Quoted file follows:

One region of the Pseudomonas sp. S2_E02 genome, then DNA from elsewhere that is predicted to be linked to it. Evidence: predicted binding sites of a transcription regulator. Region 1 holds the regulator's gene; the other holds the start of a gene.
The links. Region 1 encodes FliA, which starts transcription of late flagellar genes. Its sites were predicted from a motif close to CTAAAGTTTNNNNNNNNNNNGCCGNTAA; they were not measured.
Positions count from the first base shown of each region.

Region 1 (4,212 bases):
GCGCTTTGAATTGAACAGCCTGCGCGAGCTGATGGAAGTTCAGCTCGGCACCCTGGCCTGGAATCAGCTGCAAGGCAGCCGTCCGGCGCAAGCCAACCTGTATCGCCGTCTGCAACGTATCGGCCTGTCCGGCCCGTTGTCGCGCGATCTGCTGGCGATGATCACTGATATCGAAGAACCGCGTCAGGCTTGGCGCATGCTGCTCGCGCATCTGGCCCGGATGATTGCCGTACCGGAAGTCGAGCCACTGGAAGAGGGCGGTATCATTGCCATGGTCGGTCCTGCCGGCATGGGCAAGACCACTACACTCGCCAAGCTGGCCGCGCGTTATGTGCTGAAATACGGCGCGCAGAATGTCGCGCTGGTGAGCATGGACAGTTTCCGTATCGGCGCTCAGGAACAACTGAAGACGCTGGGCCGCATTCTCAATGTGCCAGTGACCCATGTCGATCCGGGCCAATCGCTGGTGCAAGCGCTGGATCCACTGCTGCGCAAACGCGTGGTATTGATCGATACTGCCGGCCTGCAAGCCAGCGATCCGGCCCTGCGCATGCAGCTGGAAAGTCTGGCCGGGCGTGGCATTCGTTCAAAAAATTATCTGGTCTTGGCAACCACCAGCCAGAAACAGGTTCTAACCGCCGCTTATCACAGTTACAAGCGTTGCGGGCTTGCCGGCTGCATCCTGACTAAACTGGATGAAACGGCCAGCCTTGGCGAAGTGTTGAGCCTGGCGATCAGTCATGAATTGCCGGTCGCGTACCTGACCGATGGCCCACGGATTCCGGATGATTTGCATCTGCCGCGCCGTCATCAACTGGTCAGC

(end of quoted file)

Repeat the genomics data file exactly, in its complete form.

One region of the Pseudomonas sp. S2_E02 genome, then DNA from elsewhere that is predicted to be linked to it. Evidence: predicted binding sites of a transcription regulator. Region 1 holds the regulator's gene; the other holds the start of a gene.
The links. Region 1 encodes FliA, which starts transcription of late flagellar genes. Its sites were predicted from a motif close to CTAAAGTTTNNNNNNNNNNNGCCGNTAA; they were not measured.
Positions count from the first base shown of each region.

Region 1 (4,212 bases):
GCGCTTTGAATTGAACAGCCTGCGCGAGCTGATGGAAGTTCAGCTCGGCACCCTGGCCTGGAATCAGCTGCAAGGCAGCCGTCCGGCGCAAGCCAACCTGTATCGCCGTCTGCAACGTATCGGCCTGTCCGGCCCGTTGTCGCGCGATCTGCTGGCGATGATCACTGATATCGAAGAACCGCGTCAGGCTTGGCGCATGCTGCTCGCGCATCTGGCCCGGATGATTGCCGTACCGGAAGTCGAGCCACTGGAAGAGGGCGGTATCATTGCCATGGTCGGTCCTGCCGGCATGGGCAAGACCACTACACTCGCCAAGCTGGCCGCGCGTTATGTGCTGAAATACGGCGCGCAGAATGTCGCGCTGGTGAGCATGGACAGTTTCCGTATCGGCGCTCAGGAACAACTGAAGACGCTGGGCCGCATTCTCAATGTGCCAGTGACCCATGTCGATCCGGGCCAATCGCTGGTGCAAGCGCTGGATCCACTGCTGCGCAAACGCGTGGTATTGATCGATACTGCCGGCCTGCAAGCCAGCGATCCGGCCCTGCGCATGCAGCTGGAAAGTCTGGCCGGGCGTGGCATTCGTTCAAAAAATTATCTGGTCTTGGCAACCACCAGCCAGAAACAGGTTCTAACCGCCGCTTATCACAGTTACAAGCGTTGCGGGCTTGCCGGCTGCATCCTGACTAAACTGGATGAAACGGCCAGCCTTGGCGAAGTGTTGAGCCTGGCGATCAGTCATGAATTGCCGGTCGCGTACCTGACCGATGGCCCACGGATTCCGGATGATTTGCATCTGCCGCGCCGTCATCAACTGGTCAGC